After quitting his last job after 3 months, 27 year old Arata Kaizaki finds himself unemployed. Although he claims that he quit as the job just wasn’t the right fit to help him reach his full potential, Arata finds it difficult to find a new full time job and is forced to work part time in a mini mart, going so far as to even lie to his friends about how things are.
One day while drunkenly stumbling home, Arata is stopped by a young man by the name of Ryo Yoake who offers him a job opportunity. The catch? He has to agree to become a test subject for the ReLife project; a project designed to rehabilitate NEETs – not in education, employment or training – members of society by returning them to the appearance of themselves from 10 years ago and sending them back to high school for one year. At the end of the experiment, they will be returned to their usual self, given a job placement and everyone they would have met or interacted with over the last year will forget them.
The goal of the project is to allow the subject to re-experience their youth and in the process find a way to fix whatever went wrong in their life so that they could return to being a functioning member of society. Although skeptical at first Arata agrees and is enrolled as a third year and must now find a way to navigate high school life with the aide of Ryo – his ReLife Support – and his new classmates, all of whom have interesting lives of their own playing out around him.
The fun thing about ReLife is how it commits to the premise completely without making the
anime feel clinical or overly serious. As Arata is dropped into high school the first few episodes place some focus on his adjusting to being a teenage again and a lot of it is done in a very comedic fashion. From remembering that teenagers aren’t allowed to smoke to his reaction when he realizes that modern high schools do in fact allow cellphones, the anime manages to make the premise, of an adult returning to high school, seem real enough that we can have a lot of fun watching Arata’s antics.The real shining point for the ReLife project, if not the anime itself, is being able to witness Arata’s interactions with his classmates and how he melds himself into their lives.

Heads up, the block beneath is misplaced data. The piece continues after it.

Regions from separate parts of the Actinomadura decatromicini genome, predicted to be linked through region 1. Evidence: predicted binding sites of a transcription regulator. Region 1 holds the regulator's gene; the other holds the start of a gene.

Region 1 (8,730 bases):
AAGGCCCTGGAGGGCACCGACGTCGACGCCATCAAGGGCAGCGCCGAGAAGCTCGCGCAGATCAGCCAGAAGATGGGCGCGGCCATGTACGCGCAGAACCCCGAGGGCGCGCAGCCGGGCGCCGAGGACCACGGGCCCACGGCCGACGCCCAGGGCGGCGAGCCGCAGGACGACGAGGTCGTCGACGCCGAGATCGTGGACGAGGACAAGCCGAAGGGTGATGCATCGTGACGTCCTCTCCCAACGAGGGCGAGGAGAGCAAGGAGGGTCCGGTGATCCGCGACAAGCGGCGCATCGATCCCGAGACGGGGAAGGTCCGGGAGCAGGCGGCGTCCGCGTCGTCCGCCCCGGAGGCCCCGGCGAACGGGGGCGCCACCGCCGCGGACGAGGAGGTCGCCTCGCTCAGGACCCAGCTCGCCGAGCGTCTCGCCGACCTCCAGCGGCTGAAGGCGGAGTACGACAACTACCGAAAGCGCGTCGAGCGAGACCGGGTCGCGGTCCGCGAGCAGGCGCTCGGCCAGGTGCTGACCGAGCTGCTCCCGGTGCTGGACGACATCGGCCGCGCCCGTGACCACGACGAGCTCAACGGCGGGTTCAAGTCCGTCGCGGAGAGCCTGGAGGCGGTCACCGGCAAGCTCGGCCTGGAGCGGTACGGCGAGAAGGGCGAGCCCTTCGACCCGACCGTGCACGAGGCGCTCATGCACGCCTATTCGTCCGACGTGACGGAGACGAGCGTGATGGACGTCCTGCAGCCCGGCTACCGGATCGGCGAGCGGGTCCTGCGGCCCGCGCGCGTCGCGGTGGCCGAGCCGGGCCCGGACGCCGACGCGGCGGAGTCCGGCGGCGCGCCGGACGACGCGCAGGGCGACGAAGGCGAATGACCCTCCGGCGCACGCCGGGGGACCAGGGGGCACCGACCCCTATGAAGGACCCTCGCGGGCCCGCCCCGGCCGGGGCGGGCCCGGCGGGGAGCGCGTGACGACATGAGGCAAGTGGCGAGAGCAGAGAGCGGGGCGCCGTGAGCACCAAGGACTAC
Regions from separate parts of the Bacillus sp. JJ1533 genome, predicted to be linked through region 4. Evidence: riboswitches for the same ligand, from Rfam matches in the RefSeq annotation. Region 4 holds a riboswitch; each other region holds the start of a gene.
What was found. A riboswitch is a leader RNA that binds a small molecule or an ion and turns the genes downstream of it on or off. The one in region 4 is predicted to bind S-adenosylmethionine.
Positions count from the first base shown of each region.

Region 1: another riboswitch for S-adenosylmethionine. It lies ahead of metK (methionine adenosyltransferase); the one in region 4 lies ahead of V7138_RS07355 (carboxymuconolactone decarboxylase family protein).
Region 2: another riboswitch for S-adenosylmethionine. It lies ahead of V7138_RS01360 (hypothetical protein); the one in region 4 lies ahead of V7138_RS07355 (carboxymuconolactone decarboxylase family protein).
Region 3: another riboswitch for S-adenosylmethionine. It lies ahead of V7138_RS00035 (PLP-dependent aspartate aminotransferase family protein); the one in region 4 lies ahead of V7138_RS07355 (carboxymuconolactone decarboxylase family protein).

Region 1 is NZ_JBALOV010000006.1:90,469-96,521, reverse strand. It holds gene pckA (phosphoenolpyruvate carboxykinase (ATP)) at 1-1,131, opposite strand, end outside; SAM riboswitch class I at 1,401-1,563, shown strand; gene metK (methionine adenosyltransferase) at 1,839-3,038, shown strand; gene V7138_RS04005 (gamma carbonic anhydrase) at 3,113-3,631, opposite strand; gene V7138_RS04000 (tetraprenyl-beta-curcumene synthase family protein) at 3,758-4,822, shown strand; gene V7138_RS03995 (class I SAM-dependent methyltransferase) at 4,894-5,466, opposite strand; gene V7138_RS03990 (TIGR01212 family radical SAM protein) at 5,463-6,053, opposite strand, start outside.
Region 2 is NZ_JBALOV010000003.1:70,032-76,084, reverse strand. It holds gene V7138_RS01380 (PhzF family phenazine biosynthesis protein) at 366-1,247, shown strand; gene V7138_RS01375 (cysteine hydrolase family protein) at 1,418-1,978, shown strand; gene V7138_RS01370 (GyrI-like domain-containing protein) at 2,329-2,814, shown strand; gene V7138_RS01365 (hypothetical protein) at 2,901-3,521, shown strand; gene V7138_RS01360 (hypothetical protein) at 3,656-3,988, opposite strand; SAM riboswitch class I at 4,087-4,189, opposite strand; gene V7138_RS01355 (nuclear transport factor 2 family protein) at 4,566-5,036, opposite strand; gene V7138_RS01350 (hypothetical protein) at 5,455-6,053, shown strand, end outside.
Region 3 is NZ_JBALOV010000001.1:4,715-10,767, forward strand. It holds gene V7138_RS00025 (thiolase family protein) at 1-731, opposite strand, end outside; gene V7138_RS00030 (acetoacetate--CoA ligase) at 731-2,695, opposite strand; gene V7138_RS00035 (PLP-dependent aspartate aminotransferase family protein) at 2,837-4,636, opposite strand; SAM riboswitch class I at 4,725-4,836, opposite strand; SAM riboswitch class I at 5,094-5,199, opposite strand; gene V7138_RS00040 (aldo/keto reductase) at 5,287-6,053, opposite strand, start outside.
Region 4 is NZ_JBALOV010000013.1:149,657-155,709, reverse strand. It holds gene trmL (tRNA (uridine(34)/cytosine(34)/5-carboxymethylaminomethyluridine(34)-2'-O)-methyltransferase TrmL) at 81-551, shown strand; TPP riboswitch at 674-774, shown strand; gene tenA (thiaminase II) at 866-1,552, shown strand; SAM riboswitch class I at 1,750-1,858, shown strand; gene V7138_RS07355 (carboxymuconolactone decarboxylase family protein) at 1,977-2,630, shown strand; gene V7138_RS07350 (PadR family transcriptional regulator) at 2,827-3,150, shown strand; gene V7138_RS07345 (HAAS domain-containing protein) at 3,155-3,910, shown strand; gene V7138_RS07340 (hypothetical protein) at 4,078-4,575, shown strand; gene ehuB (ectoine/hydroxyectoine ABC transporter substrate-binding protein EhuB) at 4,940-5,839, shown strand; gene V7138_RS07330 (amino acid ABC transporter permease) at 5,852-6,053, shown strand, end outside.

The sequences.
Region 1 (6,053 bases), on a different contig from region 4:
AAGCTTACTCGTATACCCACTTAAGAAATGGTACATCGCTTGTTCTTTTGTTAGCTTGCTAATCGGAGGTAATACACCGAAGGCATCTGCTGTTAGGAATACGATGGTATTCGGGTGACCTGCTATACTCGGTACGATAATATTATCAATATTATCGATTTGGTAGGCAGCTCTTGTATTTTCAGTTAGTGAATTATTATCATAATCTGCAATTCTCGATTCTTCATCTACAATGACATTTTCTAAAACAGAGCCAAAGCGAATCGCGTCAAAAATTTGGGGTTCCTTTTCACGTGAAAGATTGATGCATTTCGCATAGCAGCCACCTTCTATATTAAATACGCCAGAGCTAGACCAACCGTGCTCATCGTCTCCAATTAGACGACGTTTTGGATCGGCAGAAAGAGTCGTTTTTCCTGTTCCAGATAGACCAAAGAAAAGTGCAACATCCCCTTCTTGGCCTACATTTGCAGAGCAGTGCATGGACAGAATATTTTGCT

Early on Arata is introduced to Chizuru Hishiro, a brilliant yet extremely dense girl, Kazuomi Oga, a bright charismatic young man who excels at academics but is a little bit oblivious, Rena Kariu, a hyper competitive girl who likes to push herself to be the best at everything, and An Onoya, a very hyperactive girl who always seems to be in a good mood. The mix of character traits creates for some very interesting interactions and dynamics between the group and even more so with Arata’s involvement. The anime is actually propelled by the impact Arata has on the lives of these high schoolers and by extension the effect their lives have on him. High school rivalries and romances, friendships and goals, ReLife goes the distance as a Slice of Life anime by simply involving all of the little things that everyone knows and illuminating them in a familiar yet new, and most time hilarious light.
ReLife is one of those anime that is made for everyone and it is highly enjoyable. Its fun and comedic but also just real enough that nothing goes over your head. Its not all laughs, some of the emotions are heavy but its all handled in such a way that it doesn’t weigh you down. The characters are a delight and even though Kariu in particular may have annoyed me a lot I couldn’t bring myself to dislike her. In fact, the more annoying she got the more I found myself rooting for her. There is even a little mystery wrapped up in there somewhere and for the romance lovers, you know you love a good will-they-or-wont-they relationship. In true high school fashion there is a lot going on and a lot of it is more complicated than it needs to be but that’s just life.
I would recommend ReLife to anyone who’s looking for something simple. Despite its multitude of elements the anime remains uncomplicated for its entirety. All your questions are answered in a timely fashion and you get a lot of information as well as a lot of growth that doesn’t feel rushed. That’s something your hardly see with a 13 episode anime these days.
The end of this season was so well done that I feel satisfied, but at the same time i’m left craving more. As things ended openly with so much more that can happen. Lets hope ReLife Season two is slated in the charts somewhere in the near future
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